I wish everyone a wonderful holiday and I hope to see everyone a whole lot more in the coming year!
Alamere Falls, Point Reyes, CA
We have had unnaturally gorgeous weather lately, up here in the Bay Area. This past weekend was a perfect day to take a mild hike starting at Palomarin Trailhead to Alamere Falls, Point Reyes. The trail we followed went along Coast Trail where we saw some views of the Pacific, the Farallon islands, and lots of different types of forest and shrubbery. The trail, round-trip, is a mere 7.5 miles and only took us about 3.5/4 hours including stoping time to take silly pictures of ourselves.
1) The Climb
The beach at the end of the hike is perfect for a picnic (wish we had brought a basket with us!), but there is a bit of a climb. Actually, the climb down wasn’t so bad, but trying to climb back took a bit of critical thinking. It’s nothing too strenuous and you should be prepared to have to do a little scrambling. We used a very detailed guide from the Bay Area Hiker. I love using his site — he is extremely helpful!
2) A pretty beach is your reward!
For the 2013 holiday season, I decided to try my hand at jam making and dress up the jars real pretty for those closest to me. They turned out quite lovely, I think!
From the recipe I used (found here), I thought the spices were a bit overpowering considering how much of the apple mixture you actually have — I would try playing around with the suggested amounts given. I had a lot of fun making my first batch of jams, though, and I hope to make more! I made some buttermilk biscuits to go with it and it tasted really good! Another thing you could try is smearing the jam into home-made Palaschinken (Austrian crepe) and then pour semi-melted Nutella on top. I had this for breakfast and it tasted like some kind of Apple Strudel/Nutella heaven!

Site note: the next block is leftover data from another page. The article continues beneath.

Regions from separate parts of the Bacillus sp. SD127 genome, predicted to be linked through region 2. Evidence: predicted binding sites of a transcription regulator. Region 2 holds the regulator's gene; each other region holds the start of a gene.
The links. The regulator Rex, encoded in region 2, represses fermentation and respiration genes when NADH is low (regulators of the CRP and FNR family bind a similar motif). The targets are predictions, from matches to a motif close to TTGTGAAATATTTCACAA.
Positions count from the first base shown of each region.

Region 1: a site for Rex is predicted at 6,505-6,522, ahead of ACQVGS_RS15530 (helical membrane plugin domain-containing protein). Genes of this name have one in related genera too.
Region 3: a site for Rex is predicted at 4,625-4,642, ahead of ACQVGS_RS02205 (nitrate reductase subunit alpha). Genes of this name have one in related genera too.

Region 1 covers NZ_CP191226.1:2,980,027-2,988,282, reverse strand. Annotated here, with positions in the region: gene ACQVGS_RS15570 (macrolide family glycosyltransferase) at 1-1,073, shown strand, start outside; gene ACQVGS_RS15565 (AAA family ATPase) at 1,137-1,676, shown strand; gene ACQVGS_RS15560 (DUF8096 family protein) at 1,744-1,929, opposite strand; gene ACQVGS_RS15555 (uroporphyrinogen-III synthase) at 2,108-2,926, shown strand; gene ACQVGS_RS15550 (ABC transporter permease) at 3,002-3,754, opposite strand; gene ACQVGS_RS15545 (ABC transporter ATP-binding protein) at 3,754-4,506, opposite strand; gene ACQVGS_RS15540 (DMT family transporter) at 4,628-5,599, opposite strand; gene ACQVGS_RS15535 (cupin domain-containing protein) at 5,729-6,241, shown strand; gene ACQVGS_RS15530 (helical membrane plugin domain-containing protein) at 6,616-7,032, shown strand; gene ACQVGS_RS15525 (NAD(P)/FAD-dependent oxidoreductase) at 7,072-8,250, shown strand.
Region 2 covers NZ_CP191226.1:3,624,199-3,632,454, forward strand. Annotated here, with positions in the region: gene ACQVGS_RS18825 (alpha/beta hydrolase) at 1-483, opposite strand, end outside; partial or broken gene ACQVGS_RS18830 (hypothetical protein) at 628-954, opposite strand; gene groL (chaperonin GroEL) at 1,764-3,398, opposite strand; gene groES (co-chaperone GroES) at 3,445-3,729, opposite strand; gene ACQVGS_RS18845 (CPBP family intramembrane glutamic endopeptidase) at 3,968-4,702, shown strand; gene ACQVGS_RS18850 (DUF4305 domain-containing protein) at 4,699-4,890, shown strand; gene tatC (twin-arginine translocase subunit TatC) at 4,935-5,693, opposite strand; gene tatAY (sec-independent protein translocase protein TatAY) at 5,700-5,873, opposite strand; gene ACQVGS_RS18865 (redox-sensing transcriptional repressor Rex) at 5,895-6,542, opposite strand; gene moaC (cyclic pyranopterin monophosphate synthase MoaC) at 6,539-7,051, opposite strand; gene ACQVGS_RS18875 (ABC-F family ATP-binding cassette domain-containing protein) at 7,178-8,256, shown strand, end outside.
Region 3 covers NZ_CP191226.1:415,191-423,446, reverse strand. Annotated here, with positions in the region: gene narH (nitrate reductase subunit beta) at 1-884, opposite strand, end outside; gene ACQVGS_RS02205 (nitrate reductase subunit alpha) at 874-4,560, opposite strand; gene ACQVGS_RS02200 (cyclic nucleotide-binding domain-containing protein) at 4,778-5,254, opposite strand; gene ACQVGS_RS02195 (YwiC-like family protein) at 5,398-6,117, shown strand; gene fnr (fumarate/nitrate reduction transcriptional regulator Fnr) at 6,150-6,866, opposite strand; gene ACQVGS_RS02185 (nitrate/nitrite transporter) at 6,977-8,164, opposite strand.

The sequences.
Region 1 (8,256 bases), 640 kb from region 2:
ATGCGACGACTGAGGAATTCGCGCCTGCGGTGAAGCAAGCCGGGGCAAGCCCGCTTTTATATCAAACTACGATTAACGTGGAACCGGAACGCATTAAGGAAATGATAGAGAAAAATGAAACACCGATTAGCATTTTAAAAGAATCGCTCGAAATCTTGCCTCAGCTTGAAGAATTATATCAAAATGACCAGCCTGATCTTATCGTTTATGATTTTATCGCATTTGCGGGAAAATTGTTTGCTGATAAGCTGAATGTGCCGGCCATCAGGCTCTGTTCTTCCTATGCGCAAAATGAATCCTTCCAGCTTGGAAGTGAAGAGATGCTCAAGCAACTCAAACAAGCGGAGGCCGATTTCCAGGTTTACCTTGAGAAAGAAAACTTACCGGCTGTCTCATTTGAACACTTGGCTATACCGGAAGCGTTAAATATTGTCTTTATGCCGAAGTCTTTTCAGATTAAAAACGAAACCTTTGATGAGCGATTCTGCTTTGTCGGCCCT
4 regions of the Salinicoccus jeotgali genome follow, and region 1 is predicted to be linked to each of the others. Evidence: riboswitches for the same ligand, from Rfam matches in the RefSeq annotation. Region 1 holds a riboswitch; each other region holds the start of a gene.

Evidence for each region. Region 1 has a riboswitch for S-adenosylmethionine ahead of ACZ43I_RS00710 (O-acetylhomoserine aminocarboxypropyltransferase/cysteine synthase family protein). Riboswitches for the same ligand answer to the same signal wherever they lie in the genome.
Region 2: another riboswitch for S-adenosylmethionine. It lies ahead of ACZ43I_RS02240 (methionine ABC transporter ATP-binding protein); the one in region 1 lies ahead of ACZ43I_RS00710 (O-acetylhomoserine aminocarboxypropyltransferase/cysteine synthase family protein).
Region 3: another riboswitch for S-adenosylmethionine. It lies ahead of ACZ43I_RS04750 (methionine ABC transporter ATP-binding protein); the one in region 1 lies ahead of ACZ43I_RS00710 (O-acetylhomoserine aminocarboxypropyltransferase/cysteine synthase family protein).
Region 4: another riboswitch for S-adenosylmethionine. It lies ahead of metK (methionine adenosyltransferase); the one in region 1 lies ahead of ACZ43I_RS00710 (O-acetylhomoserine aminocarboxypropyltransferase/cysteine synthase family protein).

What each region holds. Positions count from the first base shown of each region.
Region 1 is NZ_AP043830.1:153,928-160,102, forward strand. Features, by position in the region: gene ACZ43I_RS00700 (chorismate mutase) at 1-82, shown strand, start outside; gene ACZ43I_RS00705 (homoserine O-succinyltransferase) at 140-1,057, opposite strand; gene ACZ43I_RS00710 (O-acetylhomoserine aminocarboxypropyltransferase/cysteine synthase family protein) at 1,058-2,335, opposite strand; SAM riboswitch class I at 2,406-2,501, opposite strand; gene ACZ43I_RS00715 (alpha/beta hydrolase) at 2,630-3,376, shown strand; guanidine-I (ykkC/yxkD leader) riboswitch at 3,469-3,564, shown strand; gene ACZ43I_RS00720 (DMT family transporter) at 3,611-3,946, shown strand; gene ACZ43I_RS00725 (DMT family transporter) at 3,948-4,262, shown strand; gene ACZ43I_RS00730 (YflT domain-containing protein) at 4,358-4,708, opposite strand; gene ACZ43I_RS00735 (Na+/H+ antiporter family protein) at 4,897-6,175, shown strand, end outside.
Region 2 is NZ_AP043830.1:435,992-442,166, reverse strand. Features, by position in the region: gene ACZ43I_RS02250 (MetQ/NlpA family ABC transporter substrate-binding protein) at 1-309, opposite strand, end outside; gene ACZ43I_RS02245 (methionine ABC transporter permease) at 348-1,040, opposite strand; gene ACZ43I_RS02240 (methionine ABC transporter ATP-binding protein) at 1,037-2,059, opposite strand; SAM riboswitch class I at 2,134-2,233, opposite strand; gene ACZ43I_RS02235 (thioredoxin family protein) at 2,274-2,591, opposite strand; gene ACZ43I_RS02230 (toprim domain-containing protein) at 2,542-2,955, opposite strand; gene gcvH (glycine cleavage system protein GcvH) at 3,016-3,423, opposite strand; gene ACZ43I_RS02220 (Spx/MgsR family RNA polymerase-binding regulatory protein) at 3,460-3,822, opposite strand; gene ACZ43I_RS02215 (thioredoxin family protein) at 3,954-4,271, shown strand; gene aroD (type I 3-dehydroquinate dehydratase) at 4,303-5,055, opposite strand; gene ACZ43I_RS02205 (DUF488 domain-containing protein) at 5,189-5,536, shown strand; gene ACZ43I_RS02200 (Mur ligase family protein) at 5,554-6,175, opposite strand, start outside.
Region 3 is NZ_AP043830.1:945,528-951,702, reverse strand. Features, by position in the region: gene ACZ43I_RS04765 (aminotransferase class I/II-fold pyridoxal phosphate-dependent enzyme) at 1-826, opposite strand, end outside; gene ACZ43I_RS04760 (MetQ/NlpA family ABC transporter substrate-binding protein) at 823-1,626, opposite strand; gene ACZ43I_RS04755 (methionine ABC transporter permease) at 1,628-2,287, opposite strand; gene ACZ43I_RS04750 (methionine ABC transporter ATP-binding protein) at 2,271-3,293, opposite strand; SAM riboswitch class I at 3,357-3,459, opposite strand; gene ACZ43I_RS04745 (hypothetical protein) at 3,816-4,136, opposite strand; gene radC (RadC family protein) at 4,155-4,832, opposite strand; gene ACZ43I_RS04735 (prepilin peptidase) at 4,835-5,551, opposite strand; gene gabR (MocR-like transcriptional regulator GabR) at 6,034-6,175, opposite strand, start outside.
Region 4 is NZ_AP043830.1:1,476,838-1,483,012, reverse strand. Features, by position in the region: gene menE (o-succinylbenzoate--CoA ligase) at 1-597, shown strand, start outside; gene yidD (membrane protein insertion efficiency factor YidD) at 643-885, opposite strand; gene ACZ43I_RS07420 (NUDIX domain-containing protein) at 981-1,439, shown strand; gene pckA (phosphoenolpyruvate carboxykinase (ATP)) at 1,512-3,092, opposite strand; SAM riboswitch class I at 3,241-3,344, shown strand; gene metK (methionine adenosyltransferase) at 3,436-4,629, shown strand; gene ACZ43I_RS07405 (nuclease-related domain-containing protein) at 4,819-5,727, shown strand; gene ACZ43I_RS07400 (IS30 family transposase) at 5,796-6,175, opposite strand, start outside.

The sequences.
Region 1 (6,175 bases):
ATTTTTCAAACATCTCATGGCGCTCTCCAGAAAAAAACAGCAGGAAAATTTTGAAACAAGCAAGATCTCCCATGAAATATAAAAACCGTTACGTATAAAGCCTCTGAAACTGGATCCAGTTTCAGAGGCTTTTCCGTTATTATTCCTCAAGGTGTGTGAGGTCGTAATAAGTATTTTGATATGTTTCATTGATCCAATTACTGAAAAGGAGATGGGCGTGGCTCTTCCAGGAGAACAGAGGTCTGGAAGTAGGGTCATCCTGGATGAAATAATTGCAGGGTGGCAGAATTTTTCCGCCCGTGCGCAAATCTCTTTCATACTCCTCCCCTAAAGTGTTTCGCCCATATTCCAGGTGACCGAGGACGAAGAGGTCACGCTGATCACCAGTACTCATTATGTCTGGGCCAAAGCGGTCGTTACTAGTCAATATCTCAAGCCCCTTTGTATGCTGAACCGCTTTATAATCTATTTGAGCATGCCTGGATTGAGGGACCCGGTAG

I’m excited to try new jam recipes! What should come next? Strawberries and champagne?! Coming soon!
- 4 – 5 Golden Delicious apples, peeled and sliced (about 2 pounds)
- 1 cup water
- 5 cups sugar
- 1/2 teaspoon butter (to limit foam)
- 3 oz. liquid fruit pectin (this is usually one pouch)
- 1 1/2 teaspoons ground cinnamon
- 1 teaspoon ground nutmeg
- 1/4 teaspoon ground mace
- In a Dutch oven, combine apples and water. Cover and cook slowly until tender. Measure out about 4 (to 4.5) cups of the apple mixture and return to the pan. You can save the remaining apple mixture (if any) for another use or discard).
- Add sugar and butter to the pan; bring to a full, rolling boil, stirring constantly.
- Quickly stir in pectin. Return to a full, rolling boil and allow to boil 1 minute, stirring constantly.
- Remove from heat; skim off foam (the butter should have limited the amount of foam created, but if you prefer to skip the butter — that’s fine! You’ll just have more foam to skim off at this point). Stir in spices. Carefully ladle the hot mixture into hot/sterilized half-pint jars, leaving 1/4-inch head space. Remove air bubbles, wipe rims and adjust lids. Process for 10 minutes in a boiling-water canner.
YIELD: about 7 half-pints.
Original recipe found here.